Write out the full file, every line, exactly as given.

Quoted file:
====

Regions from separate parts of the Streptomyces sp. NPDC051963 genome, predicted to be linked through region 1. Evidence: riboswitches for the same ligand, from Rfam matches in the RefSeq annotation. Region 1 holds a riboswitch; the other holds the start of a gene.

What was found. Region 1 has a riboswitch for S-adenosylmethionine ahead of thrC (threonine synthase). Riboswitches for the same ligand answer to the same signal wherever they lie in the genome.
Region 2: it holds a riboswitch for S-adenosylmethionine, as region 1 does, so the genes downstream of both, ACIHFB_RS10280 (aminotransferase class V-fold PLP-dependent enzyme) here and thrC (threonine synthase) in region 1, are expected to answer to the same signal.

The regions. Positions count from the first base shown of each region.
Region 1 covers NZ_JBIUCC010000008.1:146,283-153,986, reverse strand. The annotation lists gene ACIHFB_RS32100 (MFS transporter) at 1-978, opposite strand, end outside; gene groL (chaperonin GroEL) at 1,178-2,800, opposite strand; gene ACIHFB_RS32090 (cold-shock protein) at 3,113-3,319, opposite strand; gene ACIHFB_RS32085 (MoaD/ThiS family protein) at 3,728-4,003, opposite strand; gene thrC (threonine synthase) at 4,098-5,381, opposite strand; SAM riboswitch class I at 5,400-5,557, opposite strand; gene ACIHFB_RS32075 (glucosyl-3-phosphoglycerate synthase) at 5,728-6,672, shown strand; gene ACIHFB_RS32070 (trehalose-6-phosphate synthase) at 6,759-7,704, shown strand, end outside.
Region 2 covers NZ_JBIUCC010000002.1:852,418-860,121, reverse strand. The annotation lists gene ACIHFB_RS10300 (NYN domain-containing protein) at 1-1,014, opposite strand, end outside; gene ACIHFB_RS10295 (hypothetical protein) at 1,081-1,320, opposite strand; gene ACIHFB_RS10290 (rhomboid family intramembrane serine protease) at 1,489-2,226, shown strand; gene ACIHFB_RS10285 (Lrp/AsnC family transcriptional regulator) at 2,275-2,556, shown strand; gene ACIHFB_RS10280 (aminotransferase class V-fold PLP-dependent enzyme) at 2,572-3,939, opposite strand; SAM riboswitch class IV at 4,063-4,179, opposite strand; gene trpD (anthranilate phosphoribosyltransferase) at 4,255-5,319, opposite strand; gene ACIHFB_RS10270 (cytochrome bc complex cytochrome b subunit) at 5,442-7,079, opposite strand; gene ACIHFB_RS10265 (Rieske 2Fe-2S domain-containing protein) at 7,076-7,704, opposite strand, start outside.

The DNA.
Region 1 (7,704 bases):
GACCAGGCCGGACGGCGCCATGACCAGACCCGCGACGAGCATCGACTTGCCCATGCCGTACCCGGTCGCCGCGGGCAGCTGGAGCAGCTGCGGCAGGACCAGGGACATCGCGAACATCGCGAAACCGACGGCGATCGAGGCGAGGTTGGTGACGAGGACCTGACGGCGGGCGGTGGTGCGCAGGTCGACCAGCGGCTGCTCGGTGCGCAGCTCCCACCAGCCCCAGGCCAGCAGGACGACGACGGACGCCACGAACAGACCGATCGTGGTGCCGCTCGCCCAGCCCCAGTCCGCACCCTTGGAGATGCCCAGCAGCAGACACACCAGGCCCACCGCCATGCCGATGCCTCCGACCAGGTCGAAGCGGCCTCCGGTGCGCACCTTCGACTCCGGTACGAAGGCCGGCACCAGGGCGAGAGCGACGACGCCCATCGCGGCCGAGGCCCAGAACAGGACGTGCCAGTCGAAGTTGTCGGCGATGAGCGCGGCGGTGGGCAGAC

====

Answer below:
Regions from separate parts of the Streptomyces sp. NPDC051963 genome, predicted to be linked through region 1. Evidence: riboswitches for the same ligand, from Rfam matches in the RefSeq annotation. Region 1 holds a riboswitch; the other holds the start of a gene.

What was found. Region 1 has a riboswitch for S-adenosylmethionine ahead of thrC (threonine synthase). Riboswitches for the same ligand answer to the same signal wherever they lie in the genome.
Region 2: it holds a riboswitch for S-adenosylmethionine, as region 1 does, so the genes downstream of both, ACIHFB_RS10280 (aminotransferase class V-fold PLP-dependent enzyme) here and thrC (threonine synthase) in region 1, are expected to answer to the same signal.

The regions. Positions count from the first base shown of each region.
Region 1 covers NZ_JBIUCC010000008.1:146,283-153,986, reverse strand. The annotation lists gene ACIHFB_RS32100 (MFS transporter) at 1-978, opposite strand, end outside; gene groL (chaperonin GroEL) at 1,178-2,800, opposite strand; gene ACIHFB_RS32090 (cold-shock protein) at 3,113-3,319, opposite strand; gene ACIHFB_RS32085 (MoaD/ThiS family protein) at 3,728-4,003, opposite strand; gene thrC (threonine synthase) at 4,098-5,381, opposite strand; SAM riboswitch class I at 5,400-5,557, opposite strand; gene ACIHFB_RS32075 (glucosyl-3-phosphoglycerate synthase) at 5,728-6,672, shown strand; gene ACIHFB_RS32070 (trehalose-6-phosphate synthase) at 6,759-7,704, shown strand, end outside.
Region 2 covers NZ_JBIUCC010000002.1:852,418-860,121, reverse strand. The annotation lists gene ACIHFB_RS10300 (NYN domain-containing protein) at 1-1,014, opposite strand, end outside; gene ACIHFB_RS10295 (hypothetical protein) at 1,081-1,320, opposite strand; gene ACIHFB_RS10290 (rhomboid family intramembrane serine protease) at 1,489-2,226, shown strand; gene ACIHFB_RS10285 (Lrp/AsnC family transcriptional regulator) at 2,275-2,556, shown strand; gene ACIHFB_RS10280 (aminotransferase class V-fold PLP-dependent enzyme) at 2,572-3,939, opposite strand; SAM riboswitch class IV at 4,063-4,179, opposite strand; gene trpD (anthranilate phosphoribosyltransferase) at 4,255-5,319, opposite strand; gene ACIHFB_RS10270 (cytochrome bc complex cytochrome b subunit) at 5,442-7,079, opposite strand; gene ACIHFB_RS10265 (Rieske 2Fe-2S domain-containing protein) at 7,076-7,704, opposite strand, start outside.

The DNA.
Region 1 (7,704 bases):
GACCAGGCCGGACGGCGCCATGACCAGACCCGCGACGAGCATCGACTTGCCCATGCCGTACCCGGTCGCCGCGGGCAGCTGGAGCAGCTGCGGCAGGACCAGGGACATCGCGAACATCGCGAAACCGACGGCGATCGAGGCGAGGTTGGTGACGAGGACCTGACGGCGGGCGGTGGTGCGCAGGTCGACCAGCGGCTGCTCGGTGCGCAGCTCCCACCAGCCCCAGGCCAGCAGGACGACGACGGACGCCACGAACAGACCGATCGTGGTGCCGCTCGCCCAGCCCCAGTCCGCACCCTTGGAGATGCCCAGCAGCAGACACACCAGGCCCACCGCCATGCCGATGCCTCCGACCAGGTCGAAGCGGCCTCCGGTGCGCACCTTCGACTCCGGTACGAAGGCCGGCACCAGGGCGAGAGCGACGACGCCCATCGCGGCCGAGGCCCAGAACAGGACGTGCCAGTCGAAGTTGTCGGCGATGAGCGCGGCGGTGGGCAGAC